To this day, I still get that feeling.

Strange and unexplained things started slowly happening when my mom returned from the nursing home. Lynn reported noises…footsteps, doors closing, conversations caught in the monitor, and shadow movement in the rooms. They were infrequent and in no certain pattern. Weeks would go by with no occurrence. I wrote it off to either an overactive imagination or, if it were paranormal, something involving the land itself. I didn’t feel it was the house because mom had been the only owner.

A couple of years ago Lynn photographed a series of footsteps in the snow, leading from the sun-room outside door, across the patio and into the backyard. I paid attention to this. Mom began to have vivid dreams involving my father, his parents, and her mother. They would come to her in the night. These dreams became a part of her reality.

Presently my mother’s health has deteriorated rapidly in the last half year. I see the change and it is hard to witness. Coherent thought and speech is difficult for her. Recently she held my hand in hers, and with those clear blue eyes that has carried her throughout her own personal history (and the very same eyes she has bestowed upon me) she told me that she was suffering and wanted to go…to let her go…to help her go.

I held that hand—now smaller and more withered than I remember—and told her that I have been selfish…I want my mom…I don’t want her to go…I’m not ready. But everything comes around full circle in time and a certain sense of clarity begins to emerge. I realized I had been selfish, and thinking only of myself. And I told her it was ok… she could go on, and that I will always love her and cherish the memory of two very similar and stubborn people that have butted heads in the past, but at the end of the day found a mutual respect for the people they had become.

A tear rolled from those aqua blue eyes and down her cheek and she smiled…something she doesn’t do much of anymore. She had been released! This is why I know it won’t be long now.

Activity in the house has seemingly ramped up in the last few weeks as mom begins a downhill slide and hospice has been called per her doctor’s recommendation. Why is this? Is the increased activity related to those she has loved who have moved on before her? Are they there waiting?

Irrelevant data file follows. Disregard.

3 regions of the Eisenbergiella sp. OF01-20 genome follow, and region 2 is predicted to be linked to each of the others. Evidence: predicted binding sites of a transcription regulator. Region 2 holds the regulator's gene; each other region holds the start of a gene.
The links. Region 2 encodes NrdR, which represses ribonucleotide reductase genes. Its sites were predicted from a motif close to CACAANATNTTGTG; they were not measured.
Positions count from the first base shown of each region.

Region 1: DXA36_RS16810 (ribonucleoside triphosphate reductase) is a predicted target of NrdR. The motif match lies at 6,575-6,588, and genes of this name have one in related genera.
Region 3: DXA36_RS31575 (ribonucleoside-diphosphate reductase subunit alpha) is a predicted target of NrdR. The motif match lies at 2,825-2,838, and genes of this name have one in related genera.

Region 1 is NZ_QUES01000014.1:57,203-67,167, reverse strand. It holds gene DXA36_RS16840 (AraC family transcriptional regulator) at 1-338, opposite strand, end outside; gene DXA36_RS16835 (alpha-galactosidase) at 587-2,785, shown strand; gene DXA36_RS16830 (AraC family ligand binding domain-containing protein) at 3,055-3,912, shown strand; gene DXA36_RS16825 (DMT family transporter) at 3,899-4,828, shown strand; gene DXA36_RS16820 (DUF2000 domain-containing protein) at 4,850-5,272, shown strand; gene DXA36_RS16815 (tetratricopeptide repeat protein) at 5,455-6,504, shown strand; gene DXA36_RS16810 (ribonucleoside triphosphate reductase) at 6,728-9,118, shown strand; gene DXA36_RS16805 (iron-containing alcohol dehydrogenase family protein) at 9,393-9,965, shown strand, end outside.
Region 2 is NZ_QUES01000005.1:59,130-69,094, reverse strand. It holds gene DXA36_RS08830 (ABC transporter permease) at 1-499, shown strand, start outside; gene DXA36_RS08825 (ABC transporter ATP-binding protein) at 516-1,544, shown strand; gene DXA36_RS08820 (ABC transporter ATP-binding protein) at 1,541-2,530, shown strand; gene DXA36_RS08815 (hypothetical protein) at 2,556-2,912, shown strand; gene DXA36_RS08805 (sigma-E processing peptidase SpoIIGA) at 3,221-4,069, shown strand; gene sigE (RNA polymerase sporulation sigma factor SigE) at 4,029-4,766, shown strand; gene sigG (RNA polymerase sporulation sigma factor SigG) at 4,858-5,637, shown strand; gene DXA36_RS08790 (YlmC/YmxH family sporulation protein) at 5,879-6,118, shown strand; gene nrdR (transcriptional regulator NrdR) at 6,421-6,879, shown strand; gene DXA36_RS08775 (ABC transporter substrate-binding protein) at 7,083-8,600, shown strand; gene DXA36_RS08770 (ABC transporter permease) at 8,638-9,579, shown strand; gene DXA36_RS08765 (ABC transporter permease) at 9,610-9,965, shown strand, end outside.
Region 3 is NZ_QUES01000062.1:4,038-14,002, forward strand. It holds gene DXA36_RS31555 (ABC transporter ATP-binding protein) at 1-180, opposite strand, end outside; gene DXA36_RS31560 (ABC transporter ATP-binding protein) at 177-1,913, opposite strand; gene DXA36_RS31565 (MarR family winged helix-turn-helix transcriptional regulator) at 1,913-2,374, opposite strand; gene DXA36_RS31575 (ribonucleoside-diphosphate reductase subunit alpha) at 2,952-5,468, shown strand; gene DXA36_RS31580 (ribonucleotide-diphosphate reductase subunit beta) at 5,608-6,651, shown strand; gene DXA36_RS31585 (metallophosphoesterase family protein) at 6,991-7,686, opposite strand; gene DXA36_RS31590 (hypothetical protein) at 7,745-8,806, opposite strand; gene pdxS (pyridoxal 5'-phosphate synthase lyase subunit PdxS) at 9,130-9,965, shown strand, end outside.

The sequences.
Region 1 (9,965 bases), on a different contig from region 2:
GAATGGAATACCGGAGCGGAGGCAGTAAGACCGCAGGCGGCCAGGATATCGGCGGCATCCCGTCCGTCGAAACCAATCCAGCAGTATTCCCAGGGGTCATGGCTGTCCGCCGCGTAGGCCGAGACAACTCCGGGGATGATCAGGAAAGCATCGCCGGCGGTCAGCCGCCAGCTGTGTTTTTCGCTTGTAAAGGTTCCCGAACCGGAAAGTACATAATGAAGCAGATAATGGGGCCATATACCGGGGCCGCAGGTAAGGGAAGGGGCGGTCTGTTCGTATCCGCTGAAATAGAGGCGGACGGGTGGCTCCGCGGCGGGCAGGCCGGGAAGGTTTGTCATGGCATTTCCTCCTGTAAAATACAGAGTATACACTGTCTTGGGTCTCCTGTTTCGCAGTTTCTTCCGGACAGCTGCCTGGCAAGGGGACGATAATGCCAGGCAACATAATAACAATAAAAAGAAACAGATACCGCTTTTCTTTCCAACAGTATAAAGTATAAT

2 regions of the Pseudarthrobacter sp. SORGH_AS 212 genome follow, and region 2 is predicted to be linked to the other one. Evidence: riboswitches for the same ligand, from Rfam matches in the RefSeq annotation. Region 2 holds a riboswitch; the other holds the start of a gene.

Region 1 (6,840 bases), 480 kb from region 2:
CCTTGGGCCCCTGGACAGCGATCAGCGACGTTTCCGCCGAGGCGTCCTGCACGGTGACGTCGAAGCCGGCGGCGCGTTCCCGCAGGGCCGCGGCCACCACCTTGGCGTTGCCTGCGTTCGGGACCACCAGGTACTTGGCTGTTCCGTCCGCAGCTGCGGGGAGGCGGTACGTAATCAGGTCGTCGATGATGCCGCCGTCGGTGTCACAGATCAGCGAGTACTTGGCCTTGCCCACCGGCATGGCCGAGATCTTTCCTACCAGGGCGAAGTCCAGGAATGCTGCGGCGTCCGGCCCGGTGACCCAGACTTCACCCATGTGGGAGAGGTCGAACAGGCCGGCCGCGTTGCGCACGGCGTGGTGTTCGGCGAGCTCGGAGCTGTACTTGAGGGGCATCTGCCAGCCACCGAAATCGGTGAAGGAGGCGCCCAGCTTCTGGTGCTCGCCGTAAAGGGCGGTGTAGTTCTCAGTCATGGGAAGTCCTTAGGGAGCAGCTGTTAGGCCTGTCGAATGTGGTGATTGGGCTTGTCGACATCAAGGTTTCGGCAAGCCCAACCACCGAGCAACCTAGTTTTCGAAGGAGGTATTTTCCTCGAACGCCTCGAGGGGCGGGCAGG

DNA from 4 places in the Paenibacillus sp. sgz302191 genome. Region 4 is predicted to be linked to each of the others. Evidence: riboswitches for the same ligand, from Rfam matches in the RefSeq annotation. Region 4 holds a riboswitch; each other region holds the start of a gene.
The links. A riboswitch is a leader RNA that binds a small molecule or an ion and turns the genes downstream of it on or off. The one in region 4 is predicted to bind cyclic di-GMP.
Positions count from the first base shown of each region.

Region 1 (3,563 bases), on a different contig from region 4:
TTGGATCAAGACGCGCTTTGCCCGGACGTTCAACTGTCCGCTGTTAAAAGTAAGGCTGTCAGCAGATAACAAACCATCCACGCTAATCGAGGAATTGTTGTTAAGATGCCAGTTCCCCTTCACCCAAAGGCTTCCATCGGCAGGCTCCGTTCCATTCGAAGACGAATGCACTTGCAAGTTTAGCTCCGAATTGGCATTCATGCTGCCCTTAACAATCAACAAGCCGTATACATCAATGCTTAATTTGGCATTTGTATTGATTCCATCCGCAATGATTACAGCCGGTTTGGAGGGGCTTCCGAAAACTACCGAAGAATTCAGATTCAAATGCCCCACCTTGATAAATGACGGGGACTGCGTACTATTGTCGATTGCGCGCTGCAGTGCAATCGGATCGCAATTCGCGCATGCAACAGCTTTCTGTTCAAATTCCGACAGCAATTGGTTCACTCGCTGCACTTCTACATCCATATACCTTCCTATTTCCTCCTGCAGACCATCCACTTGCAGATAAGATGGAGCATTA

Lynn has reported as of late:

  • An increase of footsteps and movement during the late night hours.
  • Hearing mom’s voice in conversation through the monitor. Many times her voice is fluid and coherent, as if she is younger and not ravaged by the affects of a stroke.
  • Other conversations heard throughout the house…low and indiscernible.
  • An increase of shadow movement.
  • Mom referencing “visitors” in her room and in the adjoining living room within her eyesight.
  • A leather strap with bells attached that hangs from the interior laundry room door leading into the garage jingling and no one is there. (The dogs react to this sound)
  • The dogs suddenly growling and barking in the early morning hours, reacting to something just outside Lynn’s closed bedroom door.
  • Lynn and another caretaker witnessing moms drink glass moving on its own accord across the kitchen island.

Does a paranormal investigator investigate his mother’s own house? Is there too much of a personal stake involved? I did, and it’s not a comfortable feeling. To have an infrared camera trained on one’s mother as she lies’ sleeping as an oxygen pump rhythmically cycles was not an easy decision. Nor were digital audio recorders trying to catch traces of jingling bells, footsteps, or voices. Do I really want to hear the voices of my father, grandmother, uncle or aunt? Good question. I suppose I will react when I do.

My legal birth name is Rickey. I shortened that way back in elementary school to just Rick; it sounded more mature. The only ones who still call me by that are my mother and relatives in Kentucky. And there are those times, even to this day, when I am awakened out of a deep sleep and sit bolt upright when a voice cries “Rickey” in my ear. It is always the voice of my mom.

I always imagine at those moments that the end has finally come. So far I have been wrong. Sometime soon, I will be right.

I can only hope to hear the voice of my mother for the rest of my life. It gives me great comfort.